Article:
If people had listened to Abe Bolden in 1963, John F. Kennedy might not have died in Dallas. Bolden suffered terribly for his candor. Now we have a chance to do something for Bolden.

The story of Abraham Bolden, the first African American on the Secret Service’s White House Detail, is unforgettable. Bolden realized that John F. Kennedy was in danger from his own right-wing, racist Secret Service agents, said so, and was horribly punished. He was railroaded on trumped-up criminal charges, then put into forced psychiatric incarceration.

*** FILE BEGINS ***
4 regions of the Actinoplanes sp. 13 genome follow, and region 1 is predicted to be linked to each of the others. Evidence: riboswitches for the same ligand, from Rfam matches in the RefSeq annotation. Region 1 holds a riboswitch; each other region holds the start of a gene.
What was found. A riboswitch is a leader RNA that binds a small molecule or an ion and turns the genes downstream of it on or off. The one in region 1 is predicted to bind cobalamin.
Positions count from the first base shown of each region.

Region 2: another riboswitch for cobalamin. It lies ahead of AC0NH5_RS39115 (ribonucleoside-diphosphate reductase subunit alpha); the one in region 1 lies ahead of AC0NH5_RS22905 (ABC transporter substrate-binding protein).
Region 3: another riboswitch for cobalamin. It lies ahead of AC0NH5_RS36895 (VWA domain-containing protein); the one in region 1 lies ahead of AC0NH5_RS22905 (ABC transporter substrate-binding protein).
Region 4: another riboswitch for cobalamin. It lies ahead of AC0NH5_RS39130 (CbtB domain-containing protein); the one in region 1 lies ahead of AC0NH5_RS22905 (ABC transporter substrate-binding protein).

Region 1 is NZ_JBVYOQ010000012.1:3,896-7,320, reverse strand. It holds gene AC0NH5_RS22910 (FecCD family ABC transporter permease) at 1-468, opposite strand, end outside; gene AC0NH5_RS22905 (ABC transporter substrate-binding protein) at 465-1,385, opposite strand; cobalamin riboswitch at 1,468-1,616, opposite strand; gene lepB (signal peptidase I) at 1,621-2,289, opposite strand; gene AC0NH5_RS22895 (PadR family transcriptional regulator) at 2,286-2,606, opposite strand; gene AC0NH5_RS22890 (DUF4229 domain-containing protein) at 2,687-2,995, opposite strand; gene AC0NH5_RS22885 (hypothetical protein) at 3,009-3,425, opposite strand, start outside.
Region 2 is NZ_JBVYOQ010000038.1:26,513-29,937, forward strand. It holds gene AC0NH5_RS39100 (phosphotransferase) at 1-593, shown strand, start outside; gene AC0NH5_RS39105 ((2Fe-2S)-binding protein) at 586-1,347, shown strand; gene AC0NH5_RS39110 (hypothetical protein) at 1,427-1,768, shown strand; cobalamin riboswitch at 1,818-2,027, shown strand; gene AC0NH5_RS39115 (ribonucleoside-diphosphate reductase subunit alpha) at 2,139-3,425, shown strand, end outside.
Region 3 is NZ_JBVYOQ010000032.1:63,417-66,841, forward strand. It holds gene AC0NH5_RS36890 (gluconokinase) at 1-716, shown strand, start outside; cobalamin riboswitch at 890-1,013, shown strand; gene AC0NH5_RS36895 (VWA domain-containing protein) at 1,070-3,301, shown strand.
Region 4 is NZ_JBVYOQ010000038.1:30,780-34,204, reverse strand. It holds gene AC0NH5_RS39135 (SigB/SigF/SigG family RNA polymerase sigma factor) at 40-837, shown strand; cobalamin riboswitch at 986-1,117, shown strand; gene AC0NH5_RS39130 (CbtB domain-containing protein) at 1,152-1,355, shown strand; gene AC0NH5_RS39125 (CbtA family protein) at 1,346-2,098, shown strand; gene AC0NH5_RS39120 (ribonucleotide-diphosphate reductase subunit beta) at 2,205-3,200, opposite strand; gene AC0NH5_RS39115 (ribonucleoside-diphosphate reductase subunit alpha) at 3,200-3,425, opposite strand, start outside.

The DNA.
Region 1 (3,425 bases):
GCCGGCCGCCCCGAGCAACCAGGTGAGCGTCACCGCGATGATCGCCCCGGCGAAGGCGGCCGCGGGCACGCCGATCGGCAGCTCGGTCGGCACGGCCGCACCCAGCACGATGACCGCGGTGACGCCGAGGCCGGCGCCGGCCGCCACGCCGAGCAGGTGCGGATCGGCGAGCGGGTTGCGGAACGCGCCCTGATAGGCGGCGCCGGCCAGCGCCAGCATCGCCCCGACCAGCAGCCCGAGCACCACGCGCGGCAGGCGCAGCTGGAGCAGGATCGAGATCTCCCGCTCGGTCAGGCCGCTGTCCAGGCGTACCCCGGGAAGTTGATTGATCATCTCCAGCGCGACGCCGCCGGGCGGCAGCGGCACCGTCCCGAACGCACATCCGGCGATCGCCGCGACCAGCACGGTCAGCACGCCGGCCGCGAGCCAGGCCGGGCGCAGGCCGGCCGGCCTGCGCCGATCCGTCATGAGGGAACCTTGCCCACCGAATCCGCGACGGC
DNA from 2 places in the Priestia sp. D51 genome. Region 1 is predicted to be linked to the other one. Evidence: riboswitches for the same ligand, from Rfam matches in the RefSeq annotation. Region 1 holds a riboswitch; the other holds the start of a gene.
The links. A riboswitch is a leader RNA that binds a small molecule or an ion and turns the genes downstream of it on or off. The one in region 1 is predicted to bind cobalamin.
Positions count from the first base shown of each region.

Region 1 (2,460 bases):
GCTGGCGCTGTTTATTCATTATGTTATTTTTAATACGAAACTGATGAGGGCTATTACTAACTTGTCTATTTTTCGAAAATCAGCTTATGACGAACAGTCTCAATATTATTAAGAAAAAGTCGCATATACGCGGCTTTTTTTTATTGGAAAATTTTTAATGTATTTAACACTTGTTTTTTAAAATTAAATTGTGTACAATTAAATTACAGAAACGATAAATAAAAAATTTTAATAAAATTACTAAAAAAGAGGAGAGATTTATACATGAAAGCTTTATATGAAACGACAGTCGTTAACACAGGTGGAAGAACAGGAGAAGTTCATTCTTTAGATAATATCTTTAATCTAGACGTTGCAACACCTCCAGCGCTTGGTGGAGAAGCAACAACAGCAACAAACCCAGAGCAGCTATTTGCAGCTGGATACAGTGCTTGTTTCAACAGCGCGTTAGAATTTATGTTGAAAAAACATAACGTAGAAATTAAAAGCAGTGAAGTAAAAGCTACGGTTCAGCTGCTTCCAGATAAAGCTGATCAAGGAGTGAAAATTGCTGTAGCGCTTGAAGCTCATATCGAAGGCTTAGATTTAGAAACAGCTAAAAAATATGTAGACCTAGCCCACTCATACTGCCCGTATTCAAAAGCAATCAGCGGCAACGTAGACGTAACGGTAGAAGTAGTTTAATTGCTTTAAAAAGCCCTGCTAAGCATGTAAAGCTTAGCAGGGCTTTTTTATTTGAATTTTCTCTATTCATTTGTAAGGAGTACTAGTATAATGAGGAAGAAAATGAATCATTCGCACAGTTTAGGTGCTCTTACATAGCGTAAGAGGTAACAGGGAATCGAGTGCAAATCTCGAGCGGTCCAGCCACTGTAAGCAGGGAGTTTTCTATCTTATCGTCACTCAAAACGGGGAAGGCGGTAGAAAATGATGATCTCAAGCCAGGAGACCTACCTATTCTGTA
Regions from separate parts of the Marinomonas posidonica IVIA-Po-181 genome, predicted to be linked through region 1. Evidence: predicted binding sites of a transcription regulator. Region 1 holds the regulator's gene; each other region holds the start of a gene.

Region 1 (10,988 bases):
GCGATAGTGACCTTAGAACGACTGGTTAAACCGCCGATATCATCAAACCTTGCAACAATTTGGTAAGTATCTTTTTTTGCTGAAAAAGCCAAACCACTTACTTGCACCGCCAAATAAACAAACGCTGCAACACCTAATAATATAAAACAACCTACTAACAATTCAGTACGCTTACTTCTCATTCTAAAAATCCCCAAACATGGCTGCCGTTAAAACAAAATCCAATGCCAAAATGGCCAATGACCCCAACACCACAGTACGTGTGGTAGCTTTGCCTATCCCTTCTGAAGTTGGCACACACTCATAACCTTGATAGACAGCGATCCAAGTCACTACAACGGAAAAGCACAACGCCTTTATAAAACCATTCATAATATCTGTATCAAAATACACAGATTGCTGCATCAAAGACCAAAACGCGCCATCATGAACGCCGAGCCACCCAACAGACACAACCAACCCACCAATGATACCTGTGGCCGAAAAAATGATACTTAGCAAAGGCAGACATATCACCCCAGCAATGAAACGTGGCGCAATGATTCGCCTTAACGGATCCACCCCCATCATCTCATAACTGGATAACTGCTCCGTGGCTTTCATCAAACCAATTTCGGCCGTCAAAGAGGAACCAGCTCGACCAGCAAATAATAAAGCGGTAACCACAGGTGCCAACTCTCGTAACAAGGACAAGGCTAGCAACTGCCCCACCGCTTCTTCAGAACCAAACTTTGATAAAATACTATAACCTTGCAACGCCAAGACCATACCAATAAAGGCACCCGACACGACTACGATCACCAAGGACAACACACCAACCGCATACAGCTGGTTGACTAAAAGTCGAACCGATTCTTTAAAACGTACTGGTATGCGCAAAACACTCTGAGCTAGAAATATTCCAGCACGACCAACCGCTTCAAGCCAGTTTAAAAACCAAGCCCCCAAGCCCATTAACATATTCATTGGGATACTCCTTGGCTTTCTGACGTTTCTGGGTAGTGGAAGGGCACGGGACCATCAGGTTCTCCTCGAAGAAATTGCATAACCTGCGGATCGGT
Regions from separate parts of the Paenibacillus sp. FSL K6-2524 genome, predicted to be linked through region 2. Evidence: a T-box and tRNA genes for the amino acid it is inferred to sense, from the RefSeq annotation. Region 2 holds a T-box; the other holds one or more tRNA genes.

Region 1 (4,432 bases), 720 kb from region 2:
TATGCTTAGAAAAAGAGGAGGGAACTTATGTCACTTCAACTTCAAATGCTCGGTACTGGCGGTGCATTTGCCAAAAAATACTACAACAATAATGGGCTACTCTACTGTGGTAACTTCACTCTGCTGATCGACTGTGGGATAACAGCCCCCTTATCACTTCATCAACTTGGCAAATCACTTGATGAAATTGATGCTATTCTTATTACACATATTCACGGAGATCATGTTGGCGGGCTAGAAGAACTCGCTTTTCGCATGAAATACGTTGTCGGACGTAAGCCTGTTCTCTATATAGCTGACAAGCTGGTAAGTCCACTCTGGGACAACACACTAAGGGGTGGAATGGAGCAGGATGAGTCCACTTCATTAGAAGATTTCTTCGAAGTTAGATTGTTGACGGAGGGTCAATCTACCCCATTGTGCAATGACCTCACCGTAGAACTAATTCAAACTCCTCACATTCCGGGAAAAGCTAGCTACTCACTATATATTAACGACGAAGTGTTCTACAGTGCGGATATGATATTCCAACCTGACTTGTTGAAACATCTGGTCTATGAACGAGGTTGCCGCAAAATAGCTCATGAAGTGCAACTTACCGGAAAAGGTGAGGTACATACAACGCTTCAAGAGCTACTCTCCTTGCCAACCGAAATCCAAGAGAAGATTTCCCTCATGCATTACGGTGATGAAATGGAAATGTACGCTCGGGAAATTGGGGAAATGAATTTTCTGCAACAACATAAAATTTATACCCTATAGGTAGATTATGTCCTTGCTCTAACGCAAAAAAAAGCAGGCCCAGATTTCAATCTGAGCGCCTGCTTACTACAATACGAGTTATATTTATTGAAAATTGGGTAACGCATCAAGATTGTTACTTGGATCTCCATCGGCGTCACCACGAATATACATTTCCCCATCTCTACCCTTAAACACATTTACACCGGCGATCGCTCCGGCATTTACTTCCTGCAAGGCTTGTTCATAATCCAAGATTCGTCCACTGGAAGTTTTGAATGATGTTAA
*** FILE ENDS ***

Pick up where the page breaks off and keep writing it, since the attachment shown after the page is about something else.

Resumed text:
Over the years, the truth has gradually come out, though, and Bolden, now 78, is beginning to be accorded the honor and respect he deserves.

The latest move in the rehabilitation of Bolden’s reputation is a petition to have his false conviction expunged from the record. That petition can be found here.

For more on Bolden’s story, see this video we posted back in May. For more on the Secret Service, see this, and for more on presidential security, see this.

Oh, and did we mention there’s a petition for Bolden? There is, here.

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  • Russ Baker

    Russ Baker is Editor-in-Chief of WhoWhatWhy. He is an award-winning investigative journalist who specializes in exploring power dynamics behind major events.

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